Friday, June 13, 2008

Shopping for Counterfeits

Looking for something fun to do on your summer vacation?

How about going to Hong Kong to buy counterfeit drugs?

Well, that’s exactly what Sharon Flank of Infratrac did. Even better, she wrote Anticounterfeiting And NIR: A Hong Kong Diary, a very entertaining account of her adventures that was just published in Pharmaceutical Manufacturing magazine.

Skip the first part of the article and jump to the fun part, which begins with the heading “Shopping for Counterfeits in Hong Kong” (at the bottom of page 1).

Dr. Flank's personal search for counterfeit drugs in Hong Kong makes a great read. Here’s a neat excerpt in which she explains the advice on counterfeit detection offered by one Hong Kong shop owner (named Penrod Pooch?):

“I asked how to tell which shops had counterfeits. Would they be the ones without a ‘No Fakes’ pledge or authorized dealer stickers? Not at all: if you buy even one pill legally, you get a sticker, and the rest of your inventory may not be genuine. Price is the key. The profit margin on pharmaceuticals is thin, about HK$10, a little more than a dollar. So no one will bargain much on genuine product, because they’d lose money. He suggested that I offer to buy five or six, and see if the price started to move.”

SPOILER ALERT: By the end of the article, she has successfully purchased fake Viagra and some alleged Cialis made by “Lieel” (!).

All in all, this article is an intriguing and scary first-person account that will enlighten anyone who believes that counterfeit drugs are not a threat. John Lechleiter, President and CEO of Eli Lilly, got it right in yesterday’s widely-cited Bloomberg article: “It’s a big issue, it’s a global issue, it’s an insidious issue.'”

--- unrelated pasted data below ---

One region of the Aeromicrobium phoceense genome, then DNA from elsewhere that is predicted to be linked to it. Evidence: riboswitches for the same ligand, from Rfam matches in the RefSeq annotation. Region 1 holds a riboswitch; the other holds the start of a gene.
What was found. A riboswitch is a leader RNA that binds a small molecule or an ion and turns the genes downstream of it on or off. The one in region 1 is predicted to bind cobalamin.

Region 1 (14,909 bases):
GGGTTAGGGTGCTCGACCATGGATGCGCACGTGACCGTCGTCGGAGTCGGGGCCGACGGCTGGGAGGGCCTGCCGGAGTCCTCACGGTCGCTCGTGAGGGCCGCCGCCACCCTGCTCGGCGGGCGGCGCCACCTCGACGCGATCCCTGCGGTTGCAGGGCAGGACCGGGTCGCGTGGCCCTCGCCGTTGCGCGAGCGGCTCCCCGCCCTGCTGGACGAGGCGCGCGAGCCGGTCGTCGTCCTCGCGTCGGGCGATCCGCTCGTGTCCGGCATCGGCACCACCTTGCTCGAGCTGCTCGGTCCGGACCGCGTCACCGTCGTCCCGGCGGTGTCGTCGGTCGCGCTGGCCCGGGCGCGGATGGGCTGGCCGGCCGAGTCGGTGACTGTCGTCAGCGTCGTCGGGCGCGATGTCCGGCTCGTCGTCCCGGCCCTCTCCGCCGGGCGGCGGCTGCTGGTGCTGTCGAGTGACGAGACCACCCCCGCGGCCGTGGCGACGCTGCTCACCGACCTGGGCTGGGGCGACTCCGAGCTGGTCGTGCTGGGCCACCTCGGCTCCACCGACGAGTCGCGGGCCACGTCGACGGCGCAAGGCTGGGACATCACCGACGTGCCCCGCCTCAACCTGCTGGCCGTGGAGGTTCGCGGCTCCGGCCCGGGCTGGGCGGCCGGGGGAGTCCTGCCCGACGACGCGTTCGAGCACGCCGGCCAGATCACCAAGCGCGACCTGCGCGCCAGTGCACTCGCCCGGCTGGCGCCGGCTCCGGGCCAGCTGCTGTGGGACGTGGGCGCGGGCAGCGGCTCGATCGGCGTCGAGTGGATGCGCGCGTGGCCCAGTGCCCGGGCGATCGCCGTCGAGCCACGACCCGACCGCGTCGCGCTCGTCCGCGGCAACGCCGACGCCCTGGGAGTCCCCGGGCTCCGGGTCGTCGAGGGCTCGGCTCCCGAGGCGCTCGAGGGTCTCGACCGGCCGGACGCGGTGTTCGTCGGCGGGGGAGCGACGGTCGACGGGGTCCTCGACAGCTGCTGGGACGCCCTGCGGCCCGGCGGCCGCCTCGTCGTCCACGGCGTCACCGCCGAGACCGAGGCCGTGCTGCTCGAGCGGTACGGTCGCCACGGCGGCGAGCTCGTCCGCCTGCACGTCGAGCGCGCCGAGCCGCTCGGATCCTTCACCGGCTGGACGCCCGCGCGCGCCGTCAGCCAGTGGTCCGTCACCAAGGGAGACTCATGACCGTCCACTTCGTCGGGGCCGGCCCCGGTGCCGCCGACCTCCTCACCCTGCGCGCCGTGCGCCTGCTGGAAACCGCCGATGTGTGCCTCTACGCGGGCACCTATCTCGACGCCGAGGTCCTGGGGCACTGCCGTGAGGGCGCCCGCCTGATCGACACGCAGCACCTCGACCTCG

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Take a quick tour of great health care policy blogging from around the web in the latest Health Wonk Review edited by Jane Hiebert-White for the Health Affairs blog. Thanks to Jane for citing my recent extra-wonky posts on AMP!

3 comments:

  1. AnonymousJune 13, 2008

    Hong Kong Phooey -- love it!! Great reference.

    ReplyDelete
  2. California’s decision to delay implementation of electronic pedigree has not resulted in a slow-down of anti counterfeiting activities. Quite the opposite has occurred with the introduction of HR 5839 “Safeguarding America’s Pharmaceuticals Act”, the FDA request for comments on unique identifiers and trace & track technologies and additional legislation from California (SB 1307 & SB 1270) and other states. Add this to the rising use of non certified internet pharmacies by consumers and the world wide increase in seizures of counterfeit medicine (24 % increase in 2007) and it is clear that the problem of fake medicine poses a significant risk to the health and well being of the public.

    The industry continues to prod ahead with key stakeholders stating their positions on such topics as use of preferred data carriers (RFID and/or 2D barcodes), alignment of the Drug Pedigree Messaging Standards and EPCIS, implementation costs, operational challenges and added business value.

    At the end of the day, the point of this gigantic initiative is to help foil the “bad guys” to ensure that the health of public is protected. Therefore we, as an industry, must identify the target, keep it in our site and make good our course toward the end goal. This is no time to let our guard down!!

    Maryann

    ReplyDelete
  3. AnonymousJune 17, 2008

    Counterfeiting industry would grow more than the Pharmaceutical industry's growth since Pharmaceutical companies focus always more on the bottom line than as an activity of service to humanity. Brand Owners must be reasonable in margin as soon as they launch a new molecule. Yes, lot of costs are incurred while bringing out a new molecule after extensive trials. But you also make it very lucrative for some one to counterfeit since profit of counterfeiting medicines is huge as compared to other products.

    ReplyDelete

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